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dc.contributor.advisorMartin A. Schmidt.en_US
dc.contributor.authorGould, Parker Andrewen_US
dc.contributor.authorHsing, Mitchell Daviden_US
dc.contributor.otherMassachusetts Institute of Technology. Department of Electrical Engineering and Computer Science.en_US
dc.date.accessioned2015-02-05T18:27:13Z
dc.date.available2015-02-05T18:27:13Z
dc.date.copyright2014en_US
dc.date.issued2014en_US
dc.identifier.urihttp://hdl.handle.net/1721.1/93835
dc.descriptionThesis: S.M., Massachusetts Institute of Technology, Department of Electrical Engineering and Computer Science, 2014.en_US
dc.descriptionCataloged from PDF version of thesis.en_US
dc.descriptionIncludes bibliographical references (pages 123-126).en_US
dc.description.abstractA general rule of thumb for new semiconductor fabrication facilities (Fabs) is that revenues from the first year of production must match the capital cost of building the fab itself. With modem Fabs routinely exceeding $1 billion to build, this rule serves as a significant barrier to entry for groups seeking to commercialize new semiconductor devices aimed at smaller market segments which require a dedicated process. To eliminate this cost barrier we are working to create a small-scale production suite of tools that will processes small (~1") substrates and cost less than $1 million. By shrinking the size of the substrate, substantial savings can be realized in material usage, energy consumption, and, most importantly, capital costs. In this thesis, we present the development of the first tool in this suite of small substrate processing equipment, a deep reactive ion etcher (DRIE). DRIE tools are used to create highly anisotropic, high aspect-ratio trenches in silicon-a crucial element in the production of many microelectromechanical systems (MEMS) devices. We are targeting the Bosch Process method of DRIE, which is a time multiplexed process that rapidly alternates between an SF₆-based reactive ion etching (RIE) step that isotropically etches silicon and a C₄F₈-based plasma-enhanced chemical vapor deposition (PECVD) step that passivates the sidewalls of the etched features. The rapid alternation between the RIE and PECVD steps allows highly anisotropic features to be etched in silicon. The DRIE system developed in this thesis is roughly the size of a microwave oven and costs just a fraction of commercial etching systems. The test results presented herein characterize the stability and operating limits of the vacuum and plasma generation systems, and demonstrate the system's raw etching capability using a mix of SF₆ and O₂ process gases. Etch rates exceeding 4 [mu]m/min with control of the etched profile are reported, with models fitted to the data indicating increased capabilities with optimized process conditions.en_US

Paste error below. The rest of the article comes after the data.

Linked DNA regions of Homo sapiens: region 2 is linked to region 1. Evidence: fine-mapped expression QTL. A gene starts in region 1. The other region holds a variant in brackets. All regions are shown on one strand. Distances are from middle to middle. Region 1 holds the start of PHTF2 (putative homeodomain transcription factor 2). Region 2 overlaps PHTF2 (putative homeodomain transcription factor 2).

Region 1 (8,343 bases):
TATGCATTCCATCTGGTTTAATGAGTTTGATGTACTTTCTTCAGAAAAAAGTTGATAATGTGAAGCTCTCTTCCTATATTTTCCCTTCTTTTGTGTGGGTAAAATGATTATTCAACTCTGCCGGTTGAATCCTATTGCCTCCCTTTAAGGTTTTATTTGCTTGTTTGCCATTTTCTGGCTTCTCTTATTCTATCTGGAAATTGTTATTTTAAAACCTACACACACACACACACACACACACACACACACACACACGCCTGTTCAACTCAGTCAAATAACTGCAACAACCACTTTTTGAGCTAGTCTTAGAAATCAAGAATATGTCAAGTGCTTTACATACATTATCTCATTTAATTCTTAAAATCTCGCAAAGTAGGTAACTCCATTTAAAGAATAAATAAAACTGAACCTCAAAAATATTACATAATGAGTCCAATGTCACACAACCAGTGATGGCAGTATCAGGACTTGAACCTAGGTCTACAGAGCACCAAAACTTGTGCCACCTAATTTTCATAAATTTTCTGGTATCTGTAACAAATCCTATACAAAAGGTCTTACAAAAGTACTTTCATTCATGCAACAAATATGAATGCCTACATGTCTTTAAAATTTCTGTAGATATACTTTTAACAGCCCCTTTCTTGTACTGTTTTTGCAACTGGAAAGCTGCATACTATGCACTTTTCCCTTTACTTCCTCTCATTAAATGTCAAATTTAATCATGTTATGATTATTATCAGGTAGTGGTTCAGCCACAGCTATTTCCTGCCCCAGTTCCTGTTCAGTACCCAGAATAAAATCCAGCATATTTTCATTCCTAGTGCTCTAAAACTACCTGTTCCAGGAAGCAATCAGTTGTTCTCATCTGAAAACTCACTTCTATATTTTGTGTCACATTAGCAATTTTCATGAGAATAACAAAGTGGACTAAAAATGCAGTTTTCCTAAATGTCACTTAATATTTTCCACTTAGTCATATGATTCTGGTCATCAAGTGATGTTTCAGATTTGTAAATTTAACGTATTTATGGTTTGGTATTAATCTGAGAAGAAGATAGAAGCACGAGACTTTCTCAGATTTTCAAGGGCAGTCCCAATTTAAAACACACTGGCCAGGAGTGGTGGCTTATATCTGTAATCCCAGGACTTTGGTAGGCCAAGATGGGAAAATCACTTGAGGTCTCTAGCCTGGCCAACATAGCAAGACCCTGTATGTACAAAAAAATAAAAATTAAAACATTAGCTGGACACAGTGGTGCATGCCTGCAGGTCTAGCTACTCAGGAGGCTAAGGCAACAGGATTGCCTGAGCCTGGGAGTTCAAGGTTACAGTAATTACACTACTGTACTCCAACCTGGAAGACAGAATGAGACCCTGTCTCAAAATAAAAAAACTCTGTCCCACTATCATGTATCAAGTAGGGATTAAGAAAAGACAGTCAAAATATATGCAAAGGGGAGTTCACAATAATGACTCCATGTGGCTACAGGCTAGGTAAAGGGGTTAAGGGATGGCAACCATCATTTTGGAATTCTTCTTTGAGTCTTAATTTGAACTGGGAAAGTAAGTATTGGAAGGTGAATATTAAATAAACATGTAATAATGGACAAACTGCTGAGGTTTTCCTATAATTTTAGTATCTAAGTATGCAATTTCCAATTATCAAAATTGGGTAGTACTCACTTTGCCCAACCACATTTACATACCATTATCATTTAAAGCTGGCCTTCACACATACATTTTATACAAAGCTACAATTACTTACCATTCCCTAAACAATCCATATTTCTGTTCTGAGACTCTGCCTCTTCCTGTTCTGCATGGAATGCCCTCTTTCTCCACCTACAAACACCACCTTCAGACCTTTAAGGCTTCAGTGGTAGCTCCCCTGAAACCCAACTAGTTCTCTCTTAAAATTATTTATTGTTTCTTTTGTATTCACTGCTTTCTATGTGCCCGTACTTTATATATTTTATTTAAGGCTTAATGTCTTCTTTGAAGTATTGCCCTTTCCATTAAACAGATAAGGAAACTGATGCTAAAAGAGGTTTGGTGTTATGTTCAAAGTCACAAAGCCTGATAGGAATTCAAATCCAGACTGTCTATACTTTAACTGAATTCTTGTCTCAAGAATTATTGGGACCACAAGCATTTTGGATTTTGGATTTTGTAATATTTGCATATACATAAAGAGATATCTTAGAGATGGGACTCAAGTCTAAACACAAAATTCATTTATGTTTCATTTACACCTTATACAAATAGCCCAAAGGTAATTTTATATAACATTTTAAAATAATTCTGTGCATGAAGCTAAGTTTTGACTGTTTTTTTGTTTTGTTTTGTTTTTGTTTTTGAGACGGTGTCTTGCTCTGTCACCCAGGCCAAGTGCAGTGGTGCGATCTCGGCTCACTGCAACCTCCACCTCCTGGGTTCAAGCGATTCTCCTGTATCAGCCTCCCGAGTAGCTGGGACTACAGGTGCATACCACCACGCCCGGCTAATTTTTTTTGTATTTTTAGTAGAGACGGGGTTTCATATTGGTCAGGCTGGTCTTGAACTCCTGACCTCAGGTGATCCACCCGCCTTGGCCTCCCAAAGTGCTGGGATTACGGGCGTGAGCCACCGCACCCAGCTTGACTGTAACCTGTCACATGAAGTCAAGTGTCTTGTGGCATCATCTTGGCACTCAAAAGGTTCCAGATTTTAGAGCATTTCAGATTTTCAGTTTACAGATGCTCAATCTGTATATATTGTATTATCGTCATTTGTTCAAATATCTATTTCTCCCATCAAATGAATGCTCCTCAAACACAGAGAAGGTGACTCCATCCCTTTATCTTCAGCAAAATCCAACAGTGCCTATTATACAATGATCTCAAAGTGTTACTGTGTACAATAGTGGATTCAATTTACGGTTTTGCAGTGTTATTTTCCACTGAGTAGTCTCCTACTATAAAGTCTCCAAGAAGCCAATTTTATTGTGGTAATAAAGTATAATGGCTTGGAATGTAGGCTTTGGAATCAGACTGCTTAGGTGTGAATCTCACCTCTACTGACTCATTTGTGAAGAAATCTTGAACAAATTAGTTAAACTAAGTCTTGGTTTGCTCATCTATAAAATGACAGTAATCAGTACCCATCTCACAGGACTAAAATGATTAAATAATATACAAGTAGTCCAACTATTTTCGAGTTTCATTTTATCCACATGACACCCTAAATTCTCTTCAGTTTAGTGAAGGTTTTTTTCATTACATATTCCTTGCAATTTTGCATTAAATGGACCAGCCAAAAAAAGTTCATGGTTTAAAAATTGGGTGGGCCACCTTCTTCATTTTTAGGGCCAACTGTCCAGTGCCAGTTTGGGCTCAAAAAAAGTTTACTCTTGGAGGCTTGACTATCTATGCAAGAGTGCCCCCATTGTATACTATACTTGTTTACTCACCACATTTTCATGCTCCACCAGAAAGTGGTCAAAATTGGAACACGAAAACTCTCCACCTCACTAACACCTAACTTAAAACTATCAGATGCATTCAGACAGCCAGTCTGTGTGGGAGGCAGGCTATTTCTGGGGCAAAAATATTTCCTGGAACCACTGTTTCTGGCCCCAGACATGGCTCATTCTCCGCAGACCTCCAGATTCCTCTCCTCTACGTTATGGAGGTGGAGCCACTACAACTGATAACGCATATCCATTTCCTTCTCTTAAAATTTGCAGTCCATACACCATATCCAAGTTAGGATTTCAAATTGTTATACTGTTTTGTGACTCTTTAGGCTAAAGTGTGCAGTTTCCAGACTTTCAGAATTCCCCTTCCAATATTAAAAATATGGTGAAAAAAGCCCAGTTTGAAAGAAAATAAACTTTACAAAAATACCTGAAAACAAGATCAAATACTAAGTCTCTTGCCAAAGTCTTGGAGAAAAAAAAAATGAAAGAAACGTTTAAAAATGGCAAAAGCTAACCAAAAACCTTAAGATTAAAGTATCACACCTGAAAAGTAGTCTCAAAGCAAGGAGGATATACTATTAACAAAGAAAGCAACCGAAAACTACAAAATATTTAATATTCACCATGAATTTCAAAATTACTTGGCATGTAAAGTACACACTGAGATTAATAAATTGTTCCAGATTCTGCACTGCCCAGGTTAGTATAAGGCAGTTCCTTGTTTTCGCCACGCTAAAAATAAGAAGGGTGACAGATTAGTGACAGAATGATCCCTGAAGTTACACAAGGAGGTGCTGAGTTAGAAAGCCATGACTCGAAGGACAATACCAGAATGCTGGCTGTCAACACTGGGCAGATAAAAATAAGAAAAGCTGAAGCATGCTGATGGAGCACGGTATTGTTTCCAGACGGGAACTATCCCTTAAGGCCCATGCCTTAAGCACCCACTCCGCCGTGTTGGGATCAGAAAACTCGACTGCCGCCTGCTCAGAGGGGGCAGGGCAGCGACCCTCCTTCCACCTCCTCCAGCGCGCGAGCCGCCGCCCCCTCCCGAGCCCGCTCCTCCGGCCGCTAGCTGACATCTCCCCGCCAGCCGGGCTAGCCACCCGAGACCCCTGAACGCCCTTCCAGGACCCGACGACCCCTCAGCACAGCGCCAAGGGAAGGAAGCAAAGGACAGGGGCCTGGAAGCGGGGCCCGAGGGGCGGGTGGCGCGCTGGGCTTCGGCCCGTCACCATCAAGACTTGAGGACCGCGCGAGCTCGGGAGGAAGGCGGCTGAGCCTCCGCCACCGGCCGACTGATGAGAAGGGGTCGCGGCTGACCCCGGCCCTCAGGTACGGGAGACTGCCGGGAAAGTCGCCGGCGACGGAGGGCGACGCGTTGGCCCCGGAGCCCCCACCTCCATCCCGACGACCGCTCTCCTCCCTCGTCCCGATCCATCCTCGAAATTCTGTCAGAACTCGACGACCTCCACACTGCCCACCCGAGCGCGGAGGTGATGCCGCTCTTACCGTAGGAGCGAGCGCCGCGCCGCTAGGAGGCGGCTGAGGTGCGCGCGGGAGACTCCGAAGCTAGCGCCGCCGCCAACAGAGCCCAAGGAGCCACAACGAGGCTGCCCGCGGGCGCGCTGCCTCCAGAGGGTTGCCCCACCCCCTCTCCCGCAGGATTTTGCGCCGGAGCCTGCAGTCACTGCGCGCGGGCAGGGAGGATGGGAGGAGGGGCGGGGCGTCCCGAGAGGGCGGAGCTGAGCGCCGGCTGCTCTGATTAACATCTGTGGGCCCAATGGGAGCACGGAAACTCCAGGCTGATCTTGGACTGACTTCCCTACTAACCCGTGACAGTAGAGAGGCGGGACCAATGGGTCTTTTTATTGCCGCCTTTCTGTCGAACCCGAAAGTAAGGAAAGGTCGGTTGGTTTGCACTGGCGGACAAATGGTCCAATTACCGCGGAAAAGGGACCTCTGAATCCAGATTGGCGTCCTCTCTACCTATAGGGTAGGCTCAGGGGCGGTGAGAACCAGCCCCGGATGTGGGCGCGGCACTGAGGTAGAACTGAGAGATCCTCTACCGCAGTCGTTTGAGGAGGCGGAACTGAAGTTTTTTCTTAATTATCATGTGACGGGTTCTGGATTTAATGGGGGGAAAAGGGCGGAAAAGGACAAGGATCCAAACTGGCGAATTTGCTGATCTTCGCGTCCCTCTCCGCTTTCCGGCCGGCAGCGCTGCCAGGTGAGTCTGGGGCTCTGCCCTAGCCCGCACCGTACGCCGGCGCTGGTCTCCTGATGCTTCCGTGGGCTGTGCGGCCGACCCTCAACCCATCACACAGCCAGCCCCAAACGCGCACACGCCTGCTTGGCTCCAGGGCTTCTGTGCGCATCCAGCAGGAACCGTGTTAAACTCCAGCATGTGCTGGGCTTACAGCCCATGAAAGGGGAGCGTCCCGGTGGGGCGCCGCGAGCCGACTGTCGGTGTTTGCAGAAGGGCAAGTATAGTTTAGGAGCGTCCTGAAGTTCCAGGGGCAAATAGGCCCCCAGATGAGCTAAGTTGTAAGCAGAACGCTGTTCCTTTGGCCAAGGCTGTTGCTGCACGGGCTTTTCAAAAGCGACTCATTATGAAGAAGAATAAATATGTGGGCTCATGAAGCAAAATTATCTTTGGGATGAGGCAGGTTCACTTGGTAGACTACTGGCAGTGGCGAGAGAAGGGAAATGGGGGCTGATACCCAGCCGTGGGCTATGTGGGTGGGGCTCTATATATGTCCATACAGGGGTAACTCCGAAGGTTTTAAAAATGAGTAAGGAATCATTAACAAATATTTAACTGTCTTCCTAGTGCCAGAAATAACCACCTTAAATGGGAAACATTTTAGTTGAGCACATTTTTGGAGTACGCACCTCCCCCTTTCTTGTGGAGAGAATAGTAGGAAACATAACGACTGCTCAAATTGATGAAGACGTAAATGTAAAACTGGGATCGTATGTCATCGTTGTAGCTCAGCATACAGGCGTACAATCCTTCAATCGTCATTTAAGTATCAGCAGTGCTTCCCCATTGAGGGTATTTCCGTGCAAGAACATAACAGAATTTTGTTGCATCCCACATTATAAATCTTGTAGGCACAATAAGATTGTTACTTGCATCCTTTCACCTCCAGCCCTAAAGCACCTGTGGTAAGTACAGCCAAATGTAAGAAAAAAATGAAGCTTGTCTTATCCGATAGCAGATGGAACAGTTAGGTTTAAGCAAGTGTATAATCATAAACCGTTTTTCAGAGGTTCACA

dc.description.statementofresponsibilityby Parker Andrew Gould and Mitchell David Hsing.en_US
dc.format.extentx, 126, A-1-A-17 pagesen_US
dc.language.isoengen_US
dc.publisherMassachusetts Institute of Technologyen_US
dc.rightsM.I.T. theses are protected by copyright. They may be viewed from this source for any purpose, but reproduction or distribution in any format is prohibited without written permission. See provided URL for inquiries about permission.en_US
dc.rights.urihttp://dspace.mit.edu/handle/1721.1/7582en_US
dc.subjectElectrical Engineering and Computer Science.en_US
dc.titleDesign, fabrication, and characterization of a compact deep reactive ion etching system for MEMS processingen_US
dc.typeThesisen_US
dc.description.degreeS.M.en_US
dc.contributor.departmentMassachusetts Institute of Technology. Department of Electrical Engineering and Computer Science.en_US
dc.identifier.oclc900732426en_US


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